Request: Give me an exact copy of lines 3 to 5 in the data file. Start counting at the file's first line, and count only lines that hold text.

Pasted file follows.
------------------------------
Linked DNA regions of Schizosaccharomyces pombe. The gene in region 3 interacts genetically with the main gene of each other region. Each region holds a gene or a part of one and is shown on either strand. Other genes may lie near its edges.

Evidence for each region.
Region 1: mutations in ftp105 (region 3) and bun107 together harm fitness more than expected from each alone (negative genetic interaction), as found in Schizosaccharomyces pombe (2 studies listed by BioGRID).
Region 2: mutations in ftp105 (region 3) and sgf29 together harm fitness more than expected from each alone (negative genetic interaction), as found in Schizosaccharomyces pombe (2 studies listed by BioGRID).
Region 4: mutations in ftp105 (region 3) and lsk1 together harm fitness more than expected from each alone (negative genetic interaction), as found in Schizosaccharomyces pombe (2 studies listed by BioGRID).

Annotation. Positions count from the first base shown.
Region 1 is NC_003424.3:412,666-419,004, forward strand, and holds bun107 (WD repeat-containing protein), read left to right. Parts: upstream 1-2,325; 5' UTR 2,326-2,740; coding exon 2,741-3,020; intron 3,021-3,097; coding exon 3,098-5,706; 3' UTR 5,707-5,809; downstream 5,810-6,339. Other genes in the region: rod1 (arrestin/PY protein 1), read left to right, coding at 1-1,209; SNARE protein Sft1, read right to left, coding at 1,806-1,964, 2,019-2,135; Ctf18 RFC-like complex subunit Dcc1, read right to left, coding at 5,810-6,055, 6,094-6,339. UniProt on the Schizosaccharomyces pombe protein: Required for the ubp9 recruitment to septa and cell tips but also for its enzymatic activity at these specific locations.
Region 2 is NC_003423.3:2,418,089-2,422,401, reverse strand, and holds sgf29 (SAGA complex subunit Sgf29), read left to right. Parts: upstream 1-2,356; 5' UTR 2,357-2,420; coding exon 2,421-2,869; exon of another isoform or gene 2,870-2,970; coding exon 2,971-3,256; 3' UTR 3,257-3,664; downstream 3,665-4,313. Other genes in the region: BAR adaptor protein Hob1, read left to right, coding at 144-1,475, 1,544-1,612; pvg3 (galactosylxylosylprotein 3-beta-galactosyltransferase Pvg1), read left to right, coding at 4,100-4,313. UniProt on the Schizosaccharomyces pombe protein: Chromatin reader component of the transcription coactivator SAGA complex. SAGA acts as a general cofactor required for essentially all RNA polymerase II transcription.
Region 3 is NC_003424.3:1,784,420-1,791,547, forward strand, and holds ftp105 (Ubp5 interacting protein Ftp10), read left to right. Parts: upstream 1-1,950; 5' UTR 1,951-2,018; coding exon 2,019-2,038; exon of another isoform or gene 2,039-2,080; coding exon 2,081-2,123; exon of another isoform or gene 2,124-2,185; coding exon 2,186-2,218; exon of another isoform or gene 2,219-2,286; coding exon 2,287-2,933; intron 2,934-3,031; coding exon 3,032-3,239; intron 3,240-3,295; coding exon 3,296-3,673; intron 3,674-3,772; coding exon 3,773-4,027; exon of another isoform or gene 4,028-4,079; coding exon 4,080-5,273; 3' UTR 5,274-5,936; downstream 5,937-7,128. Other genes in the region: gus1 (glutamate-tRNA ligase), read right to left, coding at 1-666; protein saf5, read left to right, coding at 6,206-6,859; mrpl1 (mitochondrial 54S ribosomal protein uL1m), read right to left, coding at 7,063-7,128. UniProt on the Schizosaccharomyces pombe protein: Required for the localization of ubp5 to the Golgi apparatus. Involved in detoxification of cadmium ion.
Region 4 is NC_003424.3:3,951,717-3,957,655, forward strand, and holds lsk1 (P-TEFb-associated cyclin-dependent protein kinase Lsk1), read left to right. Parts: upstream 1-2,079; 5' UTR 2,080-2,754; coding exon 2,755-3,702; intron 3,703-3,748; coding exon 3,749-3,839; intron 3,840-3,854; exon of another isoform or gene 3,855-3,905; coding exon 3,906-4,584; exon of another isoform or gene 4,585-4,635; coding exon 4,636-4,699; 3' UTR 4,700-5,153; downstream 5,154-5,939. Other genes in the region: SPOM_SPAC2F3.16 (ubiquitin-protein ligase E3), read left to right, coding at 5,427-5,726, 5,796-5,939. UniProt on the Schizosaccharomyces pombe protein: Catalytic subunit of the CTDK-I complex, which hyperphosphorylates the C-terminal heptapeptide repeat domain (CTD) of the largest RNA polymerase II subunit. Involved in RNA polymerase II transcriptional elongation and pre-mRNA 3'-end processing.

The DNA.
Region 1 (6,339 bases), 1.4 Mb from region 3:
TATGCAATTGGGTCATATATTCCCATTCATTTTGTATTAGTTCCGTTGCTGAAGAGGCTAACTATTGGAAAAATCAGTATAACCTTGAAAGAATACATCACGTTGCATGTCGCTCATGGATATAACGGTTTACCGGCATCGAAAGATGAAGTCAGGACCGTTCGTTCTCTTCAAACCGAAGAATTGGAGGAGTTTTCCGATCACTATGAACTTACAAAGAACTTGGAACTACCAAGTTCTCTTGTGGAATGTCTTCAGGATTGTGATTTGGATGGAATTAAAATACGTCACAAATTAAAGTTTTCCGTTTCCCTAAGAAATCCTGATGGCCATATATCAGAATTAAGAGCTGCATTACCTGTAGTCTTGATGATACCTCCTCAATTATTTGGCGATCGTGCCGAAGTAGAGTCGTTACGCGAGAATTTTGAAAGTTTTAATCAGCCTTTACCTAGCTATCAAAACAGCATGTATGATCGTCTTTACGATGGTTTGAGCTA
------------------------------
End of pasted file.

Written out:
Region 1: mutations in ftp105 (region 3) and bun107 together harm fitness more than expected from each alone (negative genetic interaction), as found in Schizosaccharomyces pombe (2 studies listed by BioGRID).
Region 2: mutations in ftp105 (region 3) and sgf29 together harm fitness more than expected from each alone (negative genetic interaction), as found in Schizosaccharomyces pombe (2 studies listed by BioGRID).
Region 4: mutations in ftp105 (region 3) and lsk1 together harm fitness more than expected from each alone (negative genetic interaction), as found in Schizosaccharomyces pombe (2 studies listed by BioGRID).